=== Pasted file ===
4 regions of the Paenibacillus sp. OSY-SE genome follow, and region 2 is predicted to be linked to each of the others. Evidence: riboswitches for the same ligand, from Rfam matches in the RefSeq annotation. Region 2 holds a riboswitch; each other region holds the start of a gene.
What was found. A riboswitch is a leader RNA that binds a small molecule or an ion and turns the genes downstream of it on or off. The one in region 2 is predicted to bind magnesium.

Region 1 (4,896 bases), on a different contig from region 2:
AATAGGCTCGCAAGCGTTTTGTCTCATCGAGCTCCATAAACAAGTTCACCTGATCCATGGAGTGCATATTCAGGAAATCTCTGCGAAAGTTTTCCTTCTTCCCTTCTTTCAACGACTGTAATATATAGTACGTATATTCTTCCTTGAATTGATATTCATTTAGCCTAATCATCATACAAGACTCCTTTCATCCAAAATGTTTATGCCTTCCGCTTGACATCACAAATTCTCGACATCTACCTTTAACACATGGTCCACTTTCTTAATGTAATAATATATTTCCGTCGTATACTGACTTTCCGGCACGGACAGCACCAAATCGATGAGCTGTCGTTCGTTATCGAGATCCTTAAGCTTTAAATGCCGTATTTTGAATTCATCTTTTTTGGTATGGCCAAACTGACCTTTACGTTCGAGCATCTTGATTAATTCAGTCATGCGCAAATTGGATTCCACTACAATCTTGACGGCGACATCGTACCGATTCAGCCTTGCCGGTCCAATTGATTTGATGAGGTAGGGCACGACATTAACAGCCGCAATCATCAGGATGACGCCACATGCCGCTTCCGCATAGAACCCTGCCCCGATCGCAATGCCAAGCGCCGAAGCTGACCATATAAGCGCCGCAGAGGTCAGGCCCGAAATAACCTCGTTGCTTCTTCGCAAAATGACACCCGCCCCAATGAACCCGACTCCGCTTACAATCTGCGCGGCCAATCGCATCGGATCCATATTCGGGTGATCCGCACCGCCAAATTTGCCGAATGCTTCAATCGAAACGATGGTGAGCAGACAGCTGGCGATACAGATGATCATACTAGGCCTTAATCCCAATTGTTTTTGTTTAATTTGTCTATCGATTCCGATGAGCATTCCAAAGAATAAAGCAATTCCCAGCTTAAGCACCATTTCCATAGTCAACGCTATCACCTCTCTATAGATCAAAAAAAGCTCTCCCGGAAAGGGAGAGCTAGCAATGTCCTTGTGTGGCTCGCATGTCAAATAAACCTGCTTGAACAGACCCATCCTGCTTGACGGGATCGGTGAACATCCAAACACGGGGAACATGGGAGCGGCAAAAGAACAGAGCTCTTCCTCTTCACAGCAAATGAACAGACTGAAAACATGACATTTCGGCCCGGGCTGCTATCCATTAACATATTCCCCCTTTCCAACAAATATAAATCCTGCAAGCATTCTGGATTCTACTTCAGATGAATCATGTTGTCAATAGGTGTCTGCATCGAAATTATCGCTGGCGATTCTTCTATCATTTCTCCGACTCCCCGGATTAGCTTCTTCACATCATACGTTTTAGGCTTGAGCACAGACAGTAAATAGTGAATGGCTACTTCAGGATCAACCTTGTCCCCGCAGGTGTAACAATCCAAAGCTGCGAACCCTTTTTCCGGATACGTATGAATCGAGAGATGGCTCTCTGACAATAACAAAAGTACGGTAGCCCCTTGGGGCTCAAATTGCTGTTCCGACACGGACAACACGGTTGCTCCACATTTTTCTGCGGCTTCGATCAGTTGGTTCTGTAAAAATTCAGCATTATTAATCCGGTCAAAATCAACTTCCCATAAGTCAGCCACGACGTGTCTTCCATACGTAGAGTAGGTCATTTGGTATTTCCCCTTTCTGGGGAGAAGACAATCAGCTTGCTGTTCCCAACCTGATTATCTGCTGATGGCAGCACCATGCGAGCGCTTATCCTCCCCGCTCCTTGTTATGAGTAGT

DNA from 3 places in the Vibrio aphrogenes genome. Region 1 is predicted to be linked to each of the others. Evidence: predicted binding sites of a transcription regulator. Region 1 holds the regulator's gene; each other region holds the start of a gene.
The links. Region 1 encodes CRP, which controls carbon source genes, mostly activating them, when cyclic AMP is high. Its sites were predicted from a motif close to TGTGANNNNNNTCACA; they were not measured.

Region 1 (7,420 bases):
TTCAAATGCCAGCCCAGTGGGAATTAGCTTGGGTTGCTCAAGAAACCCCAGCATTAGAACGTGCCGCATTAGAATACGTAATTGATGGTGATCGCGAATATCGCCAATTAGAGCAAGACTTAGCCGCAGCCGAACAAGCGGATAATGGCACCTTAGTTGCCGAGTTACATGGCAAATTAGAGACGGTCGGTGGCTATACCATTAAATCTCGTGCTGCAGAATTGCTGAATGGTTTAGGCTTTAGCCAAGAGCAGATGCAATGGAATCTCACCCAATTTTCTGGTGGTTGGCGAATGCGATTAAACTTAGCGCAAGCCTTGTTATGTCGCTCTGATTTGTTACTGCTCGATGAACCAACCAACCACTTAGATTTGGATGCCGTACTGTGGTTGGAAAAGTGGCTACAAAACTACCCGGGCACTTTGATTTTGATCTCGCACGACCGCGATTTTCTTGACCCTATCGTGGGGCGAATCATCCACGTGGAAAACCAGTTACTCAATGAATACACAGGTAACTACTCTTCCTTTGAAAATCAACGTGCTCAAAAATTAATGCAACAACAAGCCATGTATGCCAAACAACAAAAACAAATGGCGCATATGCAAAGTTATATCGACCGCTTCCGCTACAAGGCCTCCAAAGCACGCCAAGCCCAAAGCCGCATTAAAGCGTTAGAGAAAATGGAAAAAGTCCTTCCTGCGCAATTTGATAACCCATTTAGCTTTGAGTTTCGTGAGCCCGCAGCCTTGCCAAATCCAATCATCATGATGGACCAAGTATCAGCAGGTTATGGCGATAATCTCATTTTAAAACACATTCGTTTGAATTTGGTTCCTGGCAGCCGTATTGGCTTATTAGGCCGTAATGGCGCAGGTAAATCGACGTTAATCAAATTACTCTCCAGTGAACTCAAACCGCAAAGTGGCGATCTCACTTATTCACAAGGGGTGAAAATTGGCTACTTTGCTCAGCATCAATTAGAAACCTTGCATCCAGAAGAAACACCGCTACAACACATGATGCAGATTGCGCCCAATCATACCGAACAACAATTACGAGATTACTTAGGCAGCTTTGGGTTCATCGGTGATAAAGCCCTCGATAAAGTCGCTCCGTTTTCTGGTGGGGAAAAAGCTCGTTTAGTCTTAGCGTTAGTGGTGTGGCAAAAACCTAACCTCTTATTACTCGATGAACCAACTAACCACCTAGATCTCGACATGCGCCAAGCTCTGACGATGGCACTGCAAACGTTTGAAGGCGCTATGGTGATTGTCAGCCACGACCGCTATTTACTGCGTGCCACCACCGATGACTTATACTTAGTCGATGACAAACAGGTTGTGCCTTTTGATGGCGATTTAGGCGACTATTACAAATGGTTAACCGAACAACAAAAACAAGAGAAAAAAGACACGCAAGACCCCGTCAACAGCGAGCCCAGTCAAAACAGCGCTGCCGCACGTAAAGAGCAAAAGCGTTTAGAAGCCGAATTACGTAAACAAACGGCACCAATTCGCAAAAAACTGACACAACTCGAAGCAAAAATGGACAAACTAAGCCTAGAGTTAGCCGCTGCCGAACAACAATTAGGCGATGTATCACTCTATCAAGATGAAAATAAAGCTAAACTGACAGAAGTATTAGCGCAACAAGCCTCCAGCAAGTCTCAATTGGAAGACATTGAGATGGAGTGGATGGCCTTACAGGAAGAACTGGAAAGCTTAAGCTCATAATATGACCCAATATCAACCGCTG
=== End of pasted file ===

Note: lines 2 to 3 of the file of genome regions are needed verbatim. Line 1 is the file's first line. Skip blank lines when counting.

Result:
What was found. A riboswitch is a leader RNA that binds a small molecule or an ion and turns the genes downstream of it on or off. The one in region 2 is predicted to bind magnesium.

Region 1 (4,896 bases), on a different contig from region 2: